- “ . . . . the BBC reported the fact that Skripal’s handler in Russia was now working for Steele and that Skripal and Pablo Miller lived in the same town. . . .”
In addition to the “Russia-did-it,” same day analysis and the contradictions noted above, we are being treated to journalistic/analytical shape-shifting about the method of delivery of the alleged agent. We are being told that:
- The poison was “planted in [Skirpal’s] daughter’s suitcase” : ” . . . . Russian assassins planted the nerve agent that poisoned Russian ex-spy Sergei Skripal in his daughter’s suitcase before she left Moscow, British investigators now believe. . . .”
- No, the poison was administered through the vents of Skirpal’s car : ” . . . . Russian assassins planted the nerve agent that poisoned Russian ex-spy Sergei Skripal in his daughter’s suitcase before she left Moscow, British investigators now believe. . . . ”
- No, the poison was administered by a Russian MINI DRONE : ” . . . . The MI5’s agents fear a Russian hit-team targeted Sergei Skripal and his daughter, Yulia, using a gadget specially designed for assassinations. Intelligence sources believe Mr Skripal, 66, and his 33-year-old daughter could have been sprayed with the nerve agent from a remote-controlled drone hovering above them as they sat on a bench in Salisbury. . . .”
- No, the poison was smeared on the door handle of Skirpal’s car : ” . . . . Whitehall sources have suggested on theory under close examination is that Mr Skripal was poisoned when he touched the door handle of his car, which had been smeared with the nerve agent. . . .”
We also note that Porton Down–the UK’s top CBW research facility, is roughly 12 miles from Salisbury. Although not conclusive, it is an interesting, and possibly significant, coincidence.
We also note that technicians at Porton Down have not been able to identify  the country of origin of the “Novichok.” ” . . . . ‘We have not identified the precise source, but we have provided the scientific info to Government who have then used a number of other sources to piece together the conclusions you have come to.’ . . . .”
London: Russian assassins planted the nerve agent that poisoned Russian ex-spy Sergei Skripal in his daughter’s suitcase before she left Moscow, British investigators now believe.
Intelligence agency sources told London’s Telegraph they strongly suspect the 66-year-old’s daughter Yulia Skripal, 33, unknowingly carried a piece of clothing, cosmetics or a gift impregnated with the toxin into his house in Salisbury, where it poisoned both of them. . . .
The former double agent Sergei Skripal  and his daughter, Yulia, could have been exposed to a deadly nerve agent through his car’s ventilation system, US media have reported.
The pair remain critically ill in hospital after being exposed to the nerve agent novichok in Salisbury, in the UK, two weeks ago.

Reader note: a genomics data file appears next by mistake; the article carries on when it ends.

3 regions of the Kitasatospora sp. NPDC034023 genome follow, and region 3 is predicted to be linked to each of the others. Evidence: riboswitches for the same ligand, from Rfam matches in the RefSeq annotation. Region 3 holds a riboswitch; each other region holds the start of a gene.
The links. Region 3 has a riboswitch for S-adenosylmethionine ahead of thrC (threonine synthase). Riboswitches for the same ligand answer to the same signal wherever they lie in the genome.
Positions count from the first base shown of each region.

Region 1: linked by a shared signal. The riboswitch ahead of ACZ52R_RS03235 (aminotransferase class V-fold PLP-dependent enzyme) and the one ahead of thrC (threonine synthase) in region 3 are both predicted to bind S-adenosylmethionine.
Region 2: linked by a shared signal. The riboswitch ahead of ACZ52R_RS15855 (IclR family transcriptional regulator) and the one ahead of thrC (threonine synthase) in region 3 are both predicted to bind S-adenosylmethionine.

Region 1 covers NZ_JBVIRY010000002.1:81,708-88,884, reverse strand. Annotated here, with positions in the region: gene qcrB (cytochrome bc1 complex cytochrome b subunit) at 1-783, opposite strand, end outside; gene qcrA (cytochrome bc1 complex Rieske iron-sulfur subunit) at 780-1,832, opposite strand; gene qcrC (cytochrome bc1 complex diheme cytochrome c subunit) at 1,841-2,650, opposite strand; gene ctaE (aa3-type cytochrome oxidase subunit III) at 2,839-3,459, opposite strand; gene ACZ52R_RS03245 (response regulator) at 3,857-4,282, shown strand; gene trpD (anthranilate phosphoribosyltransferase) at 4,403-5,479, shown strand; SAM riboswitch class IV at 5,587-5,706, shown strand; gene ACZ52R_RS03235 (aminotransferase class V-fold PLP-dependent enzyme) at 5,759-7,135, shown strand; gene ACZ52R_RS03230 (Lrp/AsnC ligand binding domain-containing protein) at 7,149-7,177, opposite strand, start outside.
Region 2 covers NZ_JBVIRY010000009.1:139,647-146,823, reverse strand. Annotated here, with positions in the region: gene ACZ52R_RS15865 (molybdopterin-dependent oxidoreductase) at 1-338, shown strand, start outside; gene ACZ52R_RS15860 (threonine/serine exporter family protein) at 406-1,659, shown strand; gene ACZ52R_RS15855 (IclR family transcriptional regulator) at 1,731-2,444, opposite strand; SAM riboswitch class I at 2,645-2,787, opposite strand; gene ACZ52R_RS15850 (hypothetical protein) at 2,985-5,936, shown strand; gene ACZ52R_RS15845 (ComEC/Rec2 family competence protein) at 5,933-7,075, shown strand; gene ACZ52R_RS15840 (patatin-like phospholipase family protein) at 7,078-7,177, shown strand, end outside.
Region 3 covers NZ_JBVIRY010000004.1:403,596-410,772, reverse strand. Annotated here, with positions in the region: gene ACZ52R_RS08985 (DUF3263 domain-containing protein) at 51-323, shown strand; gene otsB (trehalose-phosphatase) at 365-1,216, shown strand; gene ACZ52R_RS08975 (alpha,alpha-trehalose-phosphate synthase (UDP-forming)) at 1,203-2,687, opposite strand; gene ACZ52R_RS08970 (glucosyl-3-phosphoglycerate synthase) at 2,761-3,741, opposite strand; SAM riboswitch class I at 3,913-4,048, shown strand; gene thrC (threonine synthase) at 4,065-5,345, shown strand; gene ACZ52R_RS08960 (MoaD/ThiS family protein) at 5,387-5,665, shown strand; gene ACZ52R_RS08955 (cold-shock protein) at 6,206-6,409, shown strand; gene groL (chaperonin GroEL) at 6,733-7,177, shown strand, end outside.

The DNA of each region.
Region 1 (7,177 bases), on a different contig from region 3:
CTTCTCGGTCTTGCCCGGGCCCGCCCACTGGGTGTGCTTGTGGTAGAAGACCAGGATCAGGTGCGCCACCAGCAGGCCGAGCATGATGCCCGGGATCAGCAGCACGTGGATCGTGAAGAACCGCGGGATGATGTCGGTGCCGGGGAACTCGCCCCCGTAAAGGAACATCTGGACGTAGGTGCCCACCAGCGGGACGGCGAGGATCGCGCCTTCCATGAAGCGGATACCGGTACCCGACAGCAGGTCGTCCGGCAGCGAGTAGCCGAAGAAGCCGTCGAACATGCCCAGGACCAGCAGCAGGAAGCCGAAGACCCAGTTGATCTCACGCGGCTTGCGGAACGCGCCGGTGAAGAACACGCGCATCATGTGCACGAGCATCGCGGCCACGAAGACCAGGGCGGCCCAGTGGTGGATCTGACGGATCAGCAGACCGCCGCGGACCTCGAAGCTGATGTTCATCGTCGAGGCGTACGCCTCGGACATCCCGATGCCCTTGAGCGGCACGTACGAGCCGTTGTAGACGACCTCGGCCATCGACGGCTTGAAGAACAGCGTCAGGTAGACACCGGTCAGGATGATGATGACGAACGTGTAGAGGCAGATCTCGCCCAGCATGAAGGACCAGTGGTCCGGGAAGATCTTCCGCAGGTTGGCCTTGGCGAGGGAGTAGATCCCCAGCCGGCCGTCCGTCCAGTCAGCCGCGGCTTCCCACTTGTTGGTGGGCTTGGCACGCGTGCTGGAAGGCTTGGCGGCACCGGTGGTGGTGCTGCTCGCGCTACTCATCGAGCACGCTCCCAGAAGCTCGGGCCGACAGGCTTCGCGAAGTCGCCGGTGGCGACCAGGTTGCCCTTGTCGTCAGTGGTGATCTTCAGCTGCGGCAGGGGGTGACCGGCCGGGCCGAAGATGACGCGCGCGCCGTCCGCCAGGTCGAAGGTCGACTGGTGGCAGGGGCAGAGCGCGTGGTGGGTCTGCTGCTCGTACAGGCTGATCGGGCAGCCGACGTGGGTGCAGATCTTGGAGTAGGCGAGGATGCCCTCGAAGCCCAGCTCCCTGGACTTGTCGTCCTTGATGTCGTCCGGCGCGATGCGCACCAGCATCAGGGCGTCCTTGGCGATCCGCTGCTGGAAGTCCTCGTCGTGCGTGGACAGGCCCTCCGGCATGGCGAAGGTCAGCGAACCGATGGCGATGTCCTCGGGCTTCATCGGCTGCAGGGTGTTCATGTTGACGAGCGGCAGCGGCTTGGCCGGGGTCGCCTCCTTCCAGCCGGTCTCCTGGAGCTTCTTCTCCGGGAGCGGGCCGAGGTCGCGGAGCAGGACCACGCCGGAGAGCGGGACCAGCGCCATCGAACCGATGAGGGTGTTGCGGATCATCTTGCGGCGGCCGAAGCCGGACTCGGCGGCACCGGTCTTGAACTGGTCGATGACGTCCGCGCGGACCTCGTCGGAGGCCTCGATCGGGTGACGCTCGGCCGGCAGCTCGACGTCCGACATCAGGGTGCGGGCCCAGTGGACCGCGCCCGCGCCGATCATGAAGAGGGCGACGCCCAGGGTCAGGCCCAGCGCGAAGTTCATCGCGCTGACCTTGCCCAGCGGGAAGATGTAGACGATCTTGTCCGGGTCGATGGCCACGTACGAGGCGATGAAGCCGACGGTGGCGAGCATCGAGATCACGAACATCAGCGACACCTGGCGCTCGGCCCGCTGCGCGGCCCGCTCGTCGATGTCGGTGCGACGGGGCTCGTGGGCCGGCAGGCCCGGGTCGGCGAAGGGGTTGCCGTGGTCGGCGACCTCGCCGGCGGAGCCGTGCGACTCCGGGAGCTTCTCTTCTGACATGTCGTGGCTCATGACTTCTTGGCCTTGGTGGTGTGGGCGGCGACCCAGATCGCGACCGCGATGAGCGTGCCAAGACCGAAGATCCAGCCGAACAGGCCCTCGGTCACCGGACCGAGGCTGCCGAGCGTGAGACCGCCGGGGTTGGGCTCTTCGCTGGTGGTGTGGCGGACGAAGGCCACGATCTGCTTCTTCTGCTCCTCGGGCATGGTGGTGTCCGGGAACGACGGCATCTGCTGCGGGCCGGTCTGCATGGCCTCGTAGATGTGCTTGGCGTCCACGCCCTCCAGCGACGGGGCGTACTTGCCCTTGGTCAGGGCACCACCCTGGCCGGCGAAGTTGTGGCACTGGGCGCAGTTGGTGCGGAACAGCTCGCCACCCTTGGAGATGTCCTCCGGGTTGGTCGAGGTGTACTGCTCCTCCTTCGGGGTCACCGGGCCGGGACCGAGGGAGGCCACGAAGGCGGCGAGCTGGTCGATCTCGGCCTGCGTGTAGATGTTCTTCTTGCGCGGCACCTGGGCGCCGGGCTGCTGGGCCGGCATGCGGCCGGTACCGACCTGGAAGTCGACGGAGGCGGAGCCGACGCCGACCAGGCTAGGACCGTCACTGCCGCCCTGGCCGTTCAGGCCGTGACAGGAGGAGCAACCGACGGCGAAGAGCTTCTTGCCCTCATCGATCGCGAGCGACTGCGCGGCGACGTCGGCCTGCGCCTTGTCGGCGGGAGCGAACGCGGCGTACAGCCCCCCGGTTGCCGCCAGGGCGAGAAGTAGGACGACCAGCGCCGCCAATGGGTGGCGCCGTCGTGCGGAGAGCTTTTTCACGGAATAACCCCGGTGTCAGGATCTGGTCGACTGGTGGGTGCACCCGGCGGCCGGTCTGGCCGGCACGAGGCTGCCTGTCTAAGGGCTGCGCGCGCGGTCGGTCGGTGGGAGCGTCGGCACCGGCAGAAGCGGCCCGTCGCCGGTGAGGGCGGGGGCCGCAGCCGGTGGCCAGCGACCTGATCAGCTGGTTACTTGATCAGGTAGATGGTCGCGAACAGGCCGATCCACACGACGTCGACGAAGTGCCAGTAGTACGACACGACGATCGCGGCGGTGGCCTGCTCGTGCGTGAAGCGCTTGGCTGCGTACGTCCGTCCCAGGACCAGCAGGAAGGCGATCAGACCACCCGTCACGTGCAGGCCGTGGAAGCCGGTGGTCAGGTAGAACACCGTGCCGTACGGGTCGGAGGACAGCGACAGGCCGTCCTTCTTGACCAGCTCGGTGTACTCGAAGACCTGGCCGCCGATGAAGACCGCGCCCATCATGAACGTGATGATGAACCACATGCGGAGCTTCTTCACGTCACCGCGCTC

The US organisation ABC News reported that intelligence officials had said the nature of the substance used, described as “dusty”, was now clear and that UK officials had a better picture of how the attack was carried out, saying that the Skripals could have been exposed to the substance through the BMW’s ventilation system. . . .
The MI5’s agents fear a Russian hit-team targeted Sergei Skripal and his daughter, Yulia, using a gadget specially designed for assassinations.
Intelligence sources believe Mr Skripal, 66, and his 33-year-old daughter could have been sprayed with the nerve agent from a remote-controlled drone hovering above them as they sat on a bench in Salisbury.
The use of a drone would also explain why there were no eye-witnesses to the attack and no CCTV footage of the couple being poisoned.
A source said: “Every single possible scenario is being looked at. We know the Russians have been experimenting with weaponised miniature drones.
We believe they may have been used in Syria and the Ukraine and on other assassination operations. . . .
. . . . Mr Basu said finding out how the nerve agent was administered was now the main focus of the investigation but warned the inquiry will take many weeks.
Whitehall sources have suggested on theory under close examination is that Mr Skripal was poisoned when he touched the door handle of his car, which had been smeared with the nerve agent.
Experts said the nerve agent could also have been put in the car’s ventilation system or dusted on the inside. Only a tiny amount would be needed. . . .
Scientists from Porton Down have not been able to establish where the novichok nerve agent used to poison Sergei and Yulia Skripal was made.
Gary Aitkenhead, chief executive of the Defence Science and Technology Laboratory (DSTL) at Porton Down, told Sky News they were not yet able to prove it was made in Russia.
He said: “We were able to identify it as novichok, to identify that it was military-grade nerve agent.
“We have not identified the precise source, but we have provided the scientific info to Government who have then used a number of other sources to piece together the conclusions you have come to.” . . . .